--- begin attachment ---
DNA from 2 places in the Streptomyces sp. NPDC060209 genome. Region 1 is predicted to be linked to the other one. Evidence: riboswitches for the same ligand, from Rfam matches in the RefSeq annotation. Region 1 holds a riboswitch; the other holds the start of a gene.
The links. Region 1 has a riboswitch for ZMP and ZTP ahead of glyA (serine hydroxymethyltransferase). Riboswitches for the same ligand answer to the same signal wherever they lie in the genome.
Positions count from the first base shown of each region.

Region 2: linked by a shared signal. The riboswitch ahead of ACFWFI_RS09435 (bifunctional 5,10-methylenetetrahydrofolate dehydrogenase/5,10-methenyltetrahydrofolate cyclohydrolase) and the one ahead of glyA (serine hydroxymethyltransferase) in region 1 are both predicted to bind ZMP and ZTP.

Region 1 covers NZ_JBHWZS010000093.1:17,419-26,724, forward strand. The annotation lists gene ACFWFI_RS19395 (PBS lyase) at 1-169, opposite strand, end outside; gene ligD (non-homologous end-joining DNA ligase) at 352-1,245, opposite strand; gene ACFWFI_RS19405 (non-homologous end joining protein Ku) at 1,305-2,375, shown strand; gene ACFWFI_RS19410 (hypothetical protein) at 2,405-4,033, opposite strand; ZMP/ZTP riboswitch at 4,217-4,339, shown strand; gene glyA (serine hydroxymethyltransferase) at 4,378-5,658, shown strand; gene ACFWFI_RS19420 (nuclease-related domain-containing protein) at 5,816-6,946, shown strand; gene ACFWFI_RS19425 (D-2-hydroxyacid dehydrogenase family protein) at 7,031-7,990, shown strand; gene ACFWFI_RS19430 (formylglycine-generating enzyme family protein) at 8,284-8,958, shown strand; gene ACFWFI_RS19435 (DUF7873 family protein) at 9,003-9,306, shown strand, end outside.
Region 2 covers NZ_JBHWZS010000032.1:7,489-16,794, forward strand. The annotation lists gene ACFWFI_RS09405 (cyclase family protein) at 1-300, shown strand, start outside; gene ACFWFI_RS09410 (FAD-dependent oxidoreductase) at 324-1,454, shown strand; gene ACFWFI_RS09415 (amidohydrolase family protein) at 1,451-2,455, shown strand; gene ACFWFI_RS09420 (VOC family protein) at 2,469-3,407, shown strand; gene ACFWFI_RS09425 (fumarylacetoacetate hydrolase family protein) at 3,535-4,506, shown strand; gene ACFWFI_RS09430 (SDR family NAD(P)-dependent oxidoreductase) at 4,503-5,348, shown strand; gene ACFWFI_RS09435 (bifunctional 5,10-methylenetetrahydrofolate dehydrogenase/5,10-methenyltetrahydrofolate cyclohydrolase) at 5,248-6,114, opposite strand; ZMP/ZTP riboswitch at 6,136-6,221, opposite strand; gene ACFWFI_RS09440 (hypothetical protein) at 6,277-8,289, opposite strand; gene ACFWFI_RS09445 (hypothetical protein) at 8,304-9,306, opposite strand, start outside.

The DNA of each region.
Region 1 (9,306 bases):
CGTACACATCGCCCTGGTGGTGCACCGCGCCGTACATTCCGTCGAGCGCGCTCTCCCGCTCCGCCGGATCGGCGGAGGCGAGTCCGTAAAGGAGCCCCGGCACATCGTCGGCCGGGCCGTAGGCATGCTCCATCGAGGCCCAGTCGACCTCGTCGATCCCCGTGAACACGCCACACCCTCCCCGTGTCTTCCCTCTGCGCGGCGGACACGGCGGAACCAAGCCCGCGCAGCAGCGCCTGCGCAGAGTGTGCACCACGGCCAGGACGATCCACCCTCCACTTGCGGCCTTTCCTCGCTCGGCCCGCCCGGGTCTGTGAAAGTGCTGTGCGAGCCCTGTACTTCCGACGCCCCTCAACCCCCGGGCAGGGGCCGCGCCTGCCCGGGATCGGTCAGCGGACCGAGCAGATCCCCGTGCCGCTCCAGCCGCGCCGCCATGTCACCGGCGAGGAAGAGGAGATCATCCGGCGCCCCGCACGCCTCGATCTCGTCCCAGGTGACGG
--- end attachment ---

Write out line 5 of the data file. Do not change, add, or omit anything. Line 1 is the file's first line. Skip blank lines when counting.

Region 1 covers NZ_JBHWZS010000093.1:17,419-26,724, forward strand. The annotation lists gene ACFWFI_RS19395 (PBS lyase) at 1-169, opposite strand, end outside; gene ligD (non-homologous end-joining DNA ligase) at 352-1,245, opposite strand; gene ACFWFI_RS19405 (non-homologous end joining protein Ku) at 1,305-2,375, shown strand; gene ACFWFI_RS19410 (hypothetical protein) at 2,405-4,033, opposite strand; ZMP/ZTP riboswitch at 4,217-4,339, shown strand; gene glyA (serine hydroxymethyltransferase) at 4,378-5,658, shown strand; gene ACFWFI_RS19420 (nuclease-related domain-containing protein) at 5,816-6,946, shown strand; gene ACFWFI_RS19425 (D-2-hydroxyacid dehydrogenase family protein) at 7,031-7,990, shown strand; gene ACFWFI_RS19430 (formylglycine-generating enzyme family protein) at 8,284-8,958, shown strand; gene ACFWFI_RS19435 (DUF7873 family protein) at 9,003-9,306, shown strand, end outside.